You don't eat gas station pizza expecting anything gourmet, and you don't eat gas station pizza without feeling a little bit of guilt. My mother certainly raised me better than shoveling in a greasy triangle of sausage, processed cheese, and something can only charitably be called "crust" as I'm navigating the traffic on University avenue, dodging freshman driving in the big city for the first time, Reagan-era boats with rims bigger than my Nissan Versa, and the 18-wheelers who have come from I-30 into town to bring us all what we consume. No, you eat this food, this "pizza" because it's cheap, and while it doesn't necessarily taste good, it hits those spots in your primate brain that make everything feel better, at least in the short-term: salt, fat, pure carbohydrate. You eat it because sometimes you have to give your Lipitor prescription the finger. You eat it because it costs only a dollar, and precious little can be gotten for that meager amount these days.
I suppose that a larger conversation about gas station pizza might include discussion of why a slice on any given Wednesday is cheaper than, say, a piece of fresh fruit, and while that's a valid topic and something that we should be quite concerned about, I'm afraid I just can't be bothered to address it until I've finished these two-for-a-dollar Slim Jims and Strawberry Diet Coke.
Kum and Go is located at 6201 Colonel Glenn Road, right below any sense of dignity you have about what you put in your body. One dollar pizza lasts all day every Wednesday.
The esquites are made up of fresh, golden corn sheared off the cob, filling a small styrofoam cup. To this comes the addition of butter, lime juice, salt, and a topping of crumbly queso fresco—a self service bottle of hot sauce and chili powder provides an optional accompaniment. So simple a combination, but how lovely the flavor. The interplay of bright, earthy corn with rich butter is expectedly tasty, but the addition of sour lime complemented by salty, creamy queso fresco makes for a fabulous way to start any meal. Elotes, a close relative of esquites, simply takes the same flavors and finds them slathered onto corn still clinging to the cob...if you prefer to work a little for your corn, you may want to go this route.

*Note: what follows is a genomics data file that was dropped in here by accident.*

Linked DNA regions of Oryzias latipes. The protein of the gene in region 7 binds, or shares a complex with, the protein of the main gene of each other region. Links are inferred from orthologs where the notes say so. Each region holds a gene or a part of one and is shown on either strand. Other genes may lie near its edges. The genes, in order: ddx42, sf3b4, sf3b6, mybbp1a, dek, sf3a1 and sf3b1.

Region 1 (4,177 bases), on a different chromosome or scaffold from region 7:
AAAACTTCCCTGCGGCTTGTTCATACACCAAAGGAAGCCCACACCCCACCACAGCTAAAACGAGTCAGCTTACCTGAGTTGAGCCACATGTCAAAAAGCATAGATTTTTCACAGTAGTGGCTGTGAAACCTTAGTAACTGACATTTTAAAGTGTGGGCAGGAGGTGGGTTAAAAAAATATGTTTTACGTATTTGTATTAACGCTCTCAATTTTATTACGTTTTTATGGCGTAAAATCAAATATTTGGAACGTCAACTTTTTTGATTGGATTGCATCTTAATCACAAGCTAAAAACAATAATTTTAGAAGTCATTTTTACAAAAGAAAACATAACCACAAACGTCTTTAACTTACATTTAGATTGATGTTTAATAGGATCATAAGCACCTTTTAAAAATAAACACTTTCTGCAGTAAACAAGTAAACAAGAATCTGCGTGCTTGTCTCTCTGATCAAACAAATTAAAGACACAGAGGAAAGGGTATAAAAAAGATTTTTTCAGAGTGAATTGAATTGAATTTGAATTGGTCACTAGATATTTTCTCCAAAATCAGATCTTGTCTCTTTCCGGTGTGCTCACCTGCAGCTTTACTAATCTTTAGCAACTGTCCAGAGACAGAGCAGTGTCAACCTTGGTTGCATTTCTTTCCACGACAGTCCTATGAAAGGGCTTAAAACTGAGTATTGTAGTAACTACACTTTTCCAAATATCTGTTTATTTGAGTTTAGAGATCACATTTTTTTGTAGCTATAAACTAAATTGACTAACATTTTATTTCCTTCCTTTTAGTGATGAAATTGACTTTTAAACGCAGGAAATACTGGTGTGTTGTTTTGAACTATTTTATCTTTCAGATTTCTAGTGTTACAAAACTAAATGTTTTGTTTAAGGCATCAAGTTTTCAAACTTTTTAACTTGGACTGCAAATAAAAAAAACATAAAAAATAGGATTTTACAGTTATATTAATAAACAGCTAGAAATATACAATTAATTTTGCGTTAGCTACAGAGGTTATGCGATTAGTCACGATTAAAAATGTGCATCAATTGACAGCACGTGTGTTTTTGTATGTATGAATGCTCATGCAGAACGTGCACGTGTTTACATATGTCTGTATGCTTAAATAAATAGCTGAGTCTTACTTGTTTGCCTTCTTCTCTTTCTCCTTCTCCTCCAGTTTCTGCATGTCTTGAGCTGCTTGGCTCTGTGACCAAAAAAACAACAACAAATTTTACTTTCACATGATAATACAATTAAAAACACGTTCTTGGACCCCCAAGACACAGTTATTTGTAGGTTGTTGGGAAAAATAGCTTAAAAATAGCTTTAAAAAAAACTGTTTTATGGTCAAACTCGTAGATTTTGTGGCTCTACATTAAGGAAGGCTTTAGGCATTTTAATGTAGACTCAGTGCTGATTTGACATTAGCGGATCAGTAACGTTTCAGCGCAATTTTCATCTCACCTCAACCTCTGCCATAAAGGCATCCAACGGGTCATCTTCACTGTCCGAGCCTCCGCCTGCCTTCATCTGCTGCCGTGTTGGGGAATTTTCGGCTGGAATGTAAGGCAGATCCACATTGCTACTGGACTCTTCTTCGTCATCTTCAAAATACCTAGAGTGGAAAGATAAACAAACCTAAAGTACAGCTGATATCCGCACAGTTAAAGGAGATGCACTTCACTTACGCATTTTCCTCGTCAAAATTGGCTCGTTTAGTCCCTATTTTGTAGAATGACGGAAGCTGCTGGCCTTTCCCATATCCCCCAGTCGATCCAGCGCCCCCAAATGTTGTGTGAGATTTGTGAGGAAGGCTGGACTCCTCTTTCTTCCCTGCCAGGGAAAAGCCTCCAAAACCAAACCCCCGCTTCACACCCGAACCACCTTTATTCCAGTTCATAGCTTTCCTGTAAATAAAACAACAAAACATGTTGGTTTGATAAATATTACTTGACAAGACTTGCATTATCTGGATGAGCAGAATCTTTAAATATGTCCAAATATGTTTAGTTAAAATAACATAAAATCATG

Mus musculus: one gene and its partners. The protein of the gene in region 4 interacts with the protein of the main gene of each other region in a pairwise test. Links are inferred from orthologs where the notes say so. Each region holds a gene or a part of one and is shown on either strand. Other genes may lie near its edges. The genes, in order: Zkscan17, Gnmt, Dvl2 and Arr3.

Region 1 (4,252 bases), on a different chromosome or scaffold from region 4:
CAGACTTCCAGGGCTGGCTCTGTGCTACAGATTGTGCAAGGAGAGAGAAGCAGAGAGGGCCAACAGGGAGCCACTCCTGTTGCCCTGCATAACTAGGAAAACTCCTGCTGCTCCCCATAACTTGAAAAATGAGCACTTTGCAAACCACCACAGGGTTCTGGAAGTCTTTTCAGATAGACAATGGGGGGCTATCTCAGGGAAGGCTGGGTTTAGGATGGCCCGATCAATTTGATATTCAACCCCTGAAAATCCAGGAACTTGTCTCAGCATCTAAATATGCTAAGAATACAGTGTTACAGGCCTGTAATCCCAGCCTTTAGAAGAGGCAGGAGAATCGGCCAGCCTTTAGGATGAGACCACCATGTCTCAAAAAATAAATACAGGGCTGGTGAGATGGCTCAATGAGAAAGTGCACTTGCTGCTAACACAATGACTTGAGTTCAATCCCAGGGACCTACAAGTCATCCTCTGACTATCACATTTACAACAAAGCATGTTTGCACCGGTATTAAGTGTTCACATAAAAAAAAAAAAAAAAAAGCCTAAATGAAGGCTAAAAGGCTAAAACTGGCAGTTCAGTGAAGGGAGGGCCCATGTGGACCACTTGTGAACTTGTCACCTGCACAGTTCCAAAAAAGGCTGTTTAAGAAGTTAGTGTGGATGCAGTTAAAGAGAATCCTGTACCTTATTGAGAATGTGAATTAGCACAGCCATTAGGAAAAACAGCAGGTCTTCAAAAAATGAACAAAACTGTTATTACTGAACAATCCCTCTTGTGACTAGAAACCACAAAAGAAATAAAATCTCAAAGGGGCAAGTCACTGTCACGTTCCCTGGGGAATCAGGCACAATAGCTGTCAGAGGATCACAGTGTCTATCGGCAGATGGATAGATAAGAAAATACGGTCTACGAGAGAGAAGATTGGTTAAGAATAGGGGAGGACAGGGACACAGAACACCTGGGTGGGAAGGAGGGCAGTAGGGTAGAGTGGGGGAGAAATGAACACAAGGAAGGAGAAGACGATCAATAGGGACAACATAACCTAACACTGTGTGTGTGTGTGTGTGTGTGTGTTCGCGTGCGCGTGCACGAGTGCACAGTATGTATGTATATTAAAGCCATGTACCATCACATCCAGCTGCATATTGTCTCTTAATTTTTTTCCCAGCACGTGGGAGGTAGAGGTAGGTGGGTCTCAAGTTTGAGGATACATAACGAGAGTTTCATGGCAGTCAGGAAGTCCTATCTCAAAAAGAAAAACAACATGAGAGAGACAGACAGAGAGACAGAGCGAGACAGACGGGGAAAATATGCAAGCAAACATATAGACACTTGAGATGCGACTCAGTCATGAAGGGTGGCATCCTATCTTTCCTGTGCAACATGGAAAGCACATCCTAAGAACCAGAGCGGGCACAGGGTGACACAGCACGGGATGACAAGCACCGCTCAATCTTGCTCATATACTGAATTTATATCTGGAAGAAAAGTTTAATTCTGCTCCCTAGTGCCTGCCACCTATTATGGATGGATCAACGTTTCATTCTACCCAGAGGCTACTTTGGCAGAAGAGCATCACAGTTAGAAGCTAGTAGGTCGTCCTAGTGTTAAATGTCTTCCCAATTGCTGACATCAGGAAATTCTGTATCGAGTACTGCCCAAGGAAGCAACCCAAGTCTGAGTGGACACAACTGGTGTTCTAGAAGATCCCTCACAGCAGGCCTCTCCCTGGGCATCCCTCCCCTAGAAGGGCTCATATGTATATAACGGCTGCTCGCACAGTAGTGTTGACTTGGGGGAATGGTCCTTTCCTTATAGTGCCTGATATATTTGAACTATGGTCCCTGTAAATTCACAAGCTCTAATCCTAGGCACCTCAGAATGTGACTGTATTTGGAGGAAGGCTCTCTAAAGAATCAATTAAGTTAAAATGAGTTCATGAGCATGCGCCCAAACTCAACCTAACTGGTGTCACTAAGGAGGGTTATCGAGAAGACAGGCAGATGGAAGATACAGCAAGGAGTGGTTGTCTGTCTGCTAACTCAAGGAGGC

Someday, if we're lucky, we'll see esquites/elotes carts scattered throughout the city...but for now you're likely to see them only in Southwest Little Rock neighborhoods. The gussied up, gentrified West Little Rock Mexican safe haven, Local Lime is doing a version they're pushing under the guise of "Market Corn," with cheese, chili, and crema. People are going nuts for it...as they rightly should. But that same dish can easily be found at a fraction of the price outside of Mercado San Jose (and I imagine a number of other locations I've yet to discover)...well worth another adventure to this neck of the woods.
You'll find Rossy, the corn lady, outside of Mercado San Jose at 7411 Geyer Springs Rd, Little Rock.
Yes! White River is awesome and you should all go get some of their cheese!
It's pronounced "cash," I asked the executive chef about it a month or so ago.